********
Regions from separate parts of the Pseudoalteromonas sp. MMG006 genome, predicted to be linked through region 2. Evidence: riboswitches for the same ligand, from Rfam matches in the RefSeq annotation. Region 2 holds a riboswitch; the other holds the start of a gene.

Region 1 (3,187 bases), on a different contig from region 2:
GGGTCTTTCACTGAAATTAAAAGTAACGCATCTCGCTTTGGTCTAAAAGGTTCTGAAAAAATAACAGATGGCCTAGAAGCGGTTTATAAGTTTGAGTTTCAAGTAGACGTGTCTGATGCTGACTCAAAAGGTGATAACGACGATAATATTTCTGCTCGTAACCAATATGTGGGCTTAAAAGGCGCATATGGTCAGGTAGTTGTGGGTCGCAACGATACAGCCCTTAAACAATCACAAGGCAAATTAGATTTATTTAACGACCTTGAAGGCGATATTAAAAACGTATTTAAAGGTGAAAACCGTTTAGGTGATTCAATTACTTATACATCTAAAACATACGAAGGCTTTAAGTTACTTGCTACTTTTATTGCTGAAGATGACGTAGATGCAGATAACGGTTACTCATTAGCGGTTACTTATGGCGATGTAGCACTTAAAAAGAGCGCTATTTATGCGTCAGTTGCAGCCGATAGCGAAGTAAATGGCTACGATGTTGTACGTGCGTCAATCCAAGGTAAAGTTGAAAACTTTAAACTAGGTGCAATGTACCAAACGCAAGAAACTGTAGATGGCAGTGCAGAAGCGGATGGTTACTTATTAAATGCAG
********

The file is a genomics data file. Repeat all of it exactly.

Regions from separate parts of the Pseudoalteromonas sp. MMG006 genome, predicted to be linked through region 2. Evidence: riboswitches for the same ligand, from Rfam matches in the RefSeq annotation. Region 2 holds a riboswitch; the other holds the start of a gene.

Region 1 (3,187 bases), on a different contig from region 2:
GGGTCTTTCACTGAAATTAAAAGTAACGCATCTCGCTTTGGTCTAAAAGGTTCTGAAAAAATAACAGATGGCCTAGAAGCGGTTTATAAGTTTGAGTTTCAAGTAGACGTGTCTGATGCTGACTCAAAAGGTGATAACGACGATAATATTTCTGCTCGTAACCAATATGTGGGCTTAAAAGGCGCATATGGTCAGGTAGTTGTGGGTCGCAACGATACAGCCCTTAAACAATCACAAGGCAAATTAGATTTATTTAACGACCTTGAAGGCGATATTAAAAACGTATTTAAAGGTGAAAACCGTTTAGGTGATTCAATTACTTATACATCTAAAACATACGAAGGCTTTAAGTTACTTGCTACTTTTATTGCTGAAGATGACGTAGATGCAGATAACGGTTACTCATTAGCGGTTACTTATGGCGATGTAGCACTTAAAAAGAGCGCTATTTATGCGTCAGTTGCAGCCGATAGCGAAGTAAATGGCTACGATGTTGTACGTGCGTCAATCCAAGGTAAAGTTGAAAACTTTAAACTAGGTGCAATGTACCAAACGCAAGAAACTGTAGATGGCAGTGCAGAAGCGGATGGTTACTTATTAAATGCAG